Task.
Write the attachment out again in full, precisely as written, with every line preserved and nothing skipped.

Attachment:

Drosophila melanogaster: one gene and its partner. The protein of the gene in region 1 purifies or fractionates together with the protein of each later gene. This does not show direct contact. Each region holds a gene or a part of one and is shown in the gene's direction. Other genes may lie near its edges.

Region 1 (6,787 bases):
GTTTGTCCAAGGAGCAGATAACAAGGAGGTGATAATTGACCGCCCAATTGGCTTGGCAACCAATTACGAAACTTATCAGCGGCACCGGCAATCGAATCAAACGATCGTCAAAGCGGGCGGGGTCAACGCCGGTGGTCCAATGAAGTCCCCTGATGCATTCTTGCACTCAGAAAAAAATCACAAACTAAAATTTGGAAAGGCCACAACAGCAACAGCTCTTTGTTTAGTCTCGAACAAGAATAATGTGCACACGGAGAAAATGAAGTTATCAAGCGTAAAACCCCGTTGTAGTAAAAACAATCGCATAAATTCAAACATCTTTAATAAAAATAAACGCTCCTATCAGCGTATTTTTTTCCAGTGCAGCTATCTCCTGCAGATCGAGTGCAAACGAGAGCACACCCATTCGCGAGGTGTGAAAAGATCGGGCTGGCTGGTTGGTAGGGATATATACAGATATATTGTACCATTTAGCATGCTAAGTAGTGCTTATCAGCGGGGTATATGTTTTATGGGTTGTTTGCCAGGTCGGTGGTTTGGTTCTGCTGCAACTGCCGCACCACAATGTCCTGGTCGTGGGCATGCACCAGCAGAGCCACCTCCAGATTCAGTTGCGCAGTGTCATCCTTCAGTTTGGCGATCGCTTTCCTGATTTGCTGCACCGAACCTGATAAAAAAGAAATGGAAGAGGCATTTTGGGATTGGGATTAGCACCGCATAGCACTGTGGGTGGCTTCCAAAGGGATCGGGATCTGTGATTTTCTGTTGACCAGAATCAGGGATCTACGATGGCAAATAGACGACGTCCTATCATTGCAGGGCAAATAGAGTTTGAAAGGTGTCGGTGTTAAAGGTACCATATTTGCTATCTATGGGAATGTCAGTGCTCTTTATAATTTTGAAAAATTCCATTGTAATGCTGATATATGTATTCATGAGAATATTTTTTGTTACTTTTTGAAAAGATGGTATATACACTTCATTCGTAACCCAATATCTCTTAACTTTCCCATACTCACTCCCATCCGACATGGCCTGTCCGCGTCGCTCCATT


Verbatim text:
Drosophila melanogaster: one gene and its partner. The protein of the gene in region 1 purifies or fractionates together with the protein of each later gene. This does not show direct contact. Each region holds a gene or a part of one and is shown in the gene's direction. Other genes may lie near its edges.

Region 1 (6,787 bases):
GTTTGTCCAAGGAGCAGATAACAAGGAGGTGATAATTGACCGCCCAATTGGCTTGGCAACCAATTACGAAACTTATCAGCGGCACCGGCAATCGAATCAAACGATCGTCAAAGCGGGCGGGGTCAACGCCGGTGGTCCAATGAAGTCCCCTGATGCATTCTTGCACTCAGAAAAAAATCACAAACTAAAATTTGGAAAGGCCACAACAGCAACAGCTCTTTGTTTAGTCTCGAACAAGAATAATGTGCACACGGAGAAAATGAAGTTATCAAGCGTAAAACCCCGTTGTAGTAAAAACAATCGCATAAATTCAAACATCTTTAATAAAAATAAACGCTCCTATCAGCGTATTTTTTTCCAGTGCAGCTATCTCCTGCAGATCGAGTGCAAACGAGAGCACACCCATTCGCGAGGTGTGAAAAGATCGGGCTGGCTGGTTGGTAGGGATATATACAGATATATTGTACCATTTAGCATGCTAAGTAGTGCTTATCAGCGGGGTATATGTTTTATGGGTTGTTTGCCAGGTCGGTGGTTTGGTTCTGCTGCAACTGCCGCACCACAATGTCCTGGTCGTGGGCATGCACCAGCAGAGCCACCTCCAGATTCAGTTGCGCAGTGTCATCCTTCAGTTTGGCGATCGCTTTCCTGATTTGCTGCACCGAACCTGATAAAAAAGAAATGGAAGAGGCATTTTGGGATTGGGATTAGCACCGCATAGCACTGTGGGTGGCTTCCAAAGGGATCGGGATCTGTGATTTTCTGTTGACCAGAATCAGGGATCTACGATGGCAAATAGACGACGTCCTATCATTGCAGGGCAAATAGAGTTTGAAAGGTGTCGGTGTTAAAGGTACCATATTTGCTATCTATGGGAATGTCAGTGCTCTTTATAATTTTGAAAAATTCCATTGTAATGCTGATATATGTATTCATGAGAATATTTTTTGTTACTTTTTGAAAAGATGGTATATACACTTCATTCGTAACCCAATATCTCTTAACTTTCCCATACTCACTCCCATCCGACATGGCCTGTCCGCGTCGCTCCATT